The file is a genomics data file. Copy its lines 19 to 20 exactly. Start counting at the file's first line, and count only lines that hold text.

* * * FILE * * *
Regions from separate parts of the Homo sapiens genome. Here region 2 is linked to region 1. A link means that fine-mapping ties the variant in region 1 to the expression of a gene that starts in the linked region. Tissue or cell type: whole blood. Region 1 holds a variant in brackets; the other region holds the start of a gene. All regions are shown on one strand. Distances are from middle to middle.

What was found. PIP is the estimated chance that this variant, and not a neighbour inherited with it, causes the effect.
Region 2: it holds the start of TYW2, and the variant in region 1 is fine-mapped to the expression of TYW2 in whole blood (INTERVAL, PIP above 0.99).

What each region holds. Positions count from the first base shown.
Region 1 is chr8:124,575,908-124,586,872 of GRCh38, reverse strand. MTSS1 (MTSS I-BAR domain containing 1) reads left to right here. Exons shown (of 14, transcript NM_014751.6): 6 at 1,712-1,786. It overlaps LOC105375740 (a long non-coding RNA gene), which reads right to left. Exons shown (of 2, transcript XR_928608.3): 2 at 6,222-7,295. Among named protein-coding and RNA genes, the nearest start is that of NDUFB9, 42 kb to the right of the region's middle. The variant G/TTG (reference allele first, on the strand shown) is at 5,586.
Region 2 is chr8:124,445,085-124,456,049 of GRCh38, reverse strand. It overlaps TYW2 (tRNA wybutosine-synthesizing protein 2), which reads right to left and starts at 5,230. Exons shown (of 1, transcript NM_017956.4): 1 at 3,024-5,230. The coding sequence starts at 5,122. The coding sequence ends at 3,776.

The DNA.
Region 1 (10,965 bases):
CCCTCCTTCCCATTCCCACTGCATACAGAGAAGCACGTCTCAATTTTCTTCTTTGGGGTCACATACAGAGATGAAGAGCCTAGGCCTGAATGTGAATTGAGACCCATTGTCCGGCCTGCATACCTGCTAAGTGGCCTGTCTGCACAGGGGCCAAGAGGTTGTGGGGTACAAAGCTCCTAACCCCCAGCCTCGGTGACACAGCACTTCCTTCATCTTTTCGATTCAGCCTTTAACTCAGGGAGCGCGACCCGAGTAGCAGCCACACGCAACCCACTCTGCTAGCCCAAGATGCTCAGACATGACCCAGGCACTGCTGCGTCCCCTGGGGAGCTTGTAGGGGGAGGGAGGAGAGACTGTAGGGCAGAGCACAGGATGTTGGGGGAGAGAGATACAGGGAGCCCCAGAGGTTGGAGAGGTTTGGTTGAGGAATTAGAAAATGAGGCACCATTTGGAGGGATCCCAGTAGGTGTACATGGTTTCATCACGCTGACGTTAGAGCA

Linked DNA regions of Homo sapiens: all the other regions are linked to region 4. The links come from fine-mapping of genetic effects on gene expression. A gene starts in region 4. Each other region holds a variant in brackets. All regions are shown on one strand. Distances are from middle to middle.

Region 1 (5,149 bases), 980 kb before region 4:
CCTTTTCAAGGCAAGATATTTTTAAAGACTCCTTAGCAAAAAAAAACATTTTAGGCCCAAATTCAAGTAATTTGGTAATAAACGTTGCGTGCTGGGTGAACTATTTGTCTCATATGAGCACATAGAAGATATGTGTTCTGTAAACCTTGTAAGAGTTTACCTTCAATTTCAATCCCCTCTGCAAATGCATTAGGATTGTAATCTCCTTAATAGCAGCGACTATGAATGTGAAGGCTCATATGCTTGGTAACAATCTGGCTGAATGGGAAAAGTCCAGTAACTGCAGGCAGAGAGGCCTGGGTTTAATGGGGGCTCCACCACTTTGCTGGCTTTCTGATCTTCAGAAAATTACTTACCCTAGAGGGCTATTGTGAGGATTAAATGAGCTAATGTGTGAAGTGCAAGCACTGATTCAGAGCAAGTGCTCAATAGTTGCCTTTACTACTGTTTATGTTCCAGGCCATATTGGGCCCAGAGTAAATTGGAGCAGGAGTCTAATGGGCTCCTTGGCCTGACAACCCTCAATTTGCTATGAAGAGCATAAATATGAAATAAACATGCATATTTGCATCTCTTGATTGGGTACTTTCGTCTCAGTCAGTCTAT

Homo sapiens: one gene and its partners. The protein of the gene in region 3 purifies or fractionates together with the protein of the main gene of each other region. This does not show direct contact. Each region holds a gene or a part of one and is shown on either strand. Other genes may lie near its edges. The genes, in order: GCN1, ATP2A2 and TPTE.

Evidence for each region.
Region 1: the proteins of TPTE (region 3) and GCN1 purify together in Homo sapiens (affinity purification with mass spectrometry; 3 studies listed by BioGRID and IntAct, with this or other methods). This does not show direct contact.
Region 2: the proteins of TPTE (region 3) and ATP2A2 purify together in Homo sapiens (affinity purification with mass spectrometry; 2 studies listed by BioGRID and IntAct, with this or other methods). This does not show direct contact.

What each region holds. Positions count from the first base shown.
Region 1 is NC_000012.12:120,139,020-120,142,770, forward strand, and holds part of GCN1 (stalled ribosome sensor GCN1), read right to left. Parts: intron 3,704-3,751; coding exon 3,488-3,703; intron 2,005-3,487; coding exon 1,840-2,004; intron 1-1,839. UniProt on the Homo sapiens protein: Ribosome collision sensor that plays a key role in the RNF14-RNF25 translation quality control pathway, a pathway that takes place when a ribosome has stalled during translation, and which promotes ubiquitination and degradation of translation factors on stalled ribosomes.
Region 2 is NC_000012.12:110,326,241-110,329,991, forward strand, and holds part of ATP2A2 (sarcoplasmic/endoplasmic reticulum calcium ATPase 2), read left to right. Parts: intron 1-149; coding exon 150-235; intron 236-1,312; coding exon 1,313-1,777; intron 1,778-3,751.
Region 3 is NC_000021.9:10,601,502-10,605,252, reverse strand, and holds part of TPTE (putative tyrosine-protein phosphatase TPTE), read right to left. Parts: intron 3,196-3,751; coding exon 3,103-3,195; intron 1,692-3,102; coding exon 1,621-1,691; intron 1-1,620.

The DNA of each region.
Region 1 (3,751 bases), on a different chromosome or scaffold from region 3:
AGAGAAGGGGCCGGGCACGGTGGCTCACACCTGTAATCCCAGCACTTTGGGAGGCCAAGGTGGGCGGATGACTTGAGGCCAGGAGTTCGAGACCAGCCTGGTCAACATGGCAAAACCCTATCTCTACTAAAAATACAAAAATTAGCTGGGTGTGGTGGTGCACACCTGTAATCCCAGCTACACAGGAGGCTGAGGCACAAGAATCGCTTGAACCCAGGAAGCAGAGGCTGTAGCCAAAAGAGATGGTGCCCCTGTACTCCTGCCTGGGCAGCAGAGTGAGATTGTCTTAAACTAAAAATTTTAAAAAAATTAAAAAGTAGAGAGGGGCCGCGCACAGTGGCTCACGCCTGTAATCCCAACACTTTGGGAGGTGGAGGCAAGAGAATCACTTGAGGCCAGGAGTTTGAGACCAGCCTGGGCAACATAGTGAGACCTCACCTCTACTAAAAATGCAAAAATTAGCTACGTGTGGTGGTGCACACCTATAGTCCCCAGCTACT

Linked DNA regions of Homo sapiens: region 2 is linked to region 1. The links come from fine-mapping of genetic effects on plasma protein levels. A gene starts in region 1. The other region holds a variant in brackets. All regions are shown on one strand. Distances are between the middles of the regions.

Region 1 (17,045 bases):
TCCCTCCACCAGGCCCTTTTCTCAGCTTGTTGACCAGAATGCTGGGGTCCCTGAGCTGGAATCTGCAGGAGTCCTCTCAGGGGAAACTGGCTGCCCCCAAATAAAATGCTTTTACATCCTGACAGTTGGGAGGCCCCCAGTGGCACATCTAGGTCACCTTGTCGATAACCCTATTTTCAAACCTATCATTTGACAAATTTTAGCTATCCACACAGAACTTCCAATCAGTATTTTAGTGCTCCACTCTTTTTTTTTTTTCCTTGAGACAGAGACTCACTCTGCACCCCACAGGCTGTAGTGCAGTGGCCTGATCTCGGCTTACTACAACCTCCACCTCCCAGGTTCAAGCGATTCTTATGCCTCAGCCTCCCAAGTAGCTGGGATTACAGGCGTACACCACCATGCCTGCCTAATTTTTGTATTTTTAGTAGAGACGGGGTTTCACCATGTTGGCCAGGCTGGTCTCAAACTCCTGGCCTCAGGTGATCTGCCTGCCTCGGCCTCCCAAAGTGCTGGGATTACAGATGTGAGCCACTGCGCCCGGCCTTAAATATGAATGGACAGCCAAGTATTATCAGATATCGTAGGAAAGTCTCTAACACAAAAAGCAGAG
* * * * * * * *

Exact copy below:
Region 2 is NC_000012.12:110,326,241-110,329,991, forward strand, and holds part of ATP2A2 (sarcoplasmic/endoplasmic reticulum calcium ATPase 2), read left to right. Parts: intron 1-149; coding exon 150-235; intron 236-1,312; coding exon 1,313-1,777; intron 1,778-3,751.
Region 3 is NC_000021.9:10,601,502-10,605,252, reverse strand, and holds part of TPTE (putative tyrosine-protein phosphatase TPTE), read right to left. Parts: intron 3,196-3,751; coding exon 3,103-3,195; intron 1,692-3,102; coding exon 1,621-1,691; intron 1-1,620.